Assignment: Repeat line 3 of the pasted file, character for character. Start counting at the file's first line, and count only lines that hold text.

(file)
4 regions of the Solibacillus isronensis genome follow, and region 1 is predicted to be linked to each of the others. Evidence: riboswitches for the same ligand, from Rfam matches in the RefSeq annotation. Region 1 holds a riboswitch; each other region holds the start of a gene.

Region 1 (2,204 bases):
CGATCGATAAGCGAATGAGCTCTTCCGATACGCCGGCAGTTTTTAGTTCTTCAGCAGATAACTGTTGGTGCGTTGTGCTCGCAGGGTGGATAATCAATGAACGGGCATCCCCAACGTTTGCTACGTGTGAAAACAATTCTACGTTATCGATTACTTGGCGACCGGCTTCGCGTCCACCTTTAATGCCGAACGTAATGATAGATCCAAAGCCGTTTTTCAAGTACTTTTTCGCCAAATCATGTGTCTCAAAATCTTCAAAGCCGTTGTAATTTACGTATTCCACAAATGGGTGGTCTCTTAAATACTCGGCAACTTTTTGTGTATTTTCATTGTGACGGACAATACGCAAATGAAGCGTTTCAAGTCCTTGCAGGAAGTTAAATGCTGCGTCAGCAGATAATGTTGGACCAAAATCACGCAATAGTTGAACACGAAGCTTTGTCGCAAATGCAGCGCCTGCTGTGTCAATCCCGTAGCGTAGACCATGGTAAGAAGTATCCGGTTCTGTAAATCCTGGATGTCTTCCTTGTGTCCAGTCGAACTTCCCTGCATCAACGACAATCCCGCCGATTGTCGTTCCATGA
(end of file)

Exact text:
CGATCGATAAGCGAATGAGCTCTTCCGATACGCCGGCAGTTTTTAGTTCTTCAGCAGATAACTGTTGGTGCGTTGTGCTCGCAGGGTGGATAATCAATGAACGGGCATCCCCAACGTTTGCTACGTGTGAAAACAATTCTACGTTATCGATTACTTGGCGACCGGCTTCGCGTCCACCTTTAATGCCGAACGTAATGATAGATCCAAAGCCGTTTTTCAAGTACTTTTTCGCCAAATCATGTGTCTCAAAATCTTCAAAGCCGTTGTAATTTACGTATTCCACAAATGGGTGGTCTCTTAAATACTCGGCAACTTTTTGTGTATTTTCATTGTGACGGACAATACGCAAATGAAGCGTTTCAAGTCCTTGCAGGAAGTTAAATGCTGCGTCAGCAGATAATGTTGGACCAAAATCACGCAATAGTTGAACACGAAGCTTTGTCGCAAATGCAGCGCCTGCTGTGTCAATCCCGTAGCGTAGACCATGGTAAGAAGTATCCGGTTCTGTAAATCCTGGATGTCTTCCTTGTGTCCAGTCGAACTTCCCTGCATCAACGACAATCCCGCCGATTGTCGTTCCATGA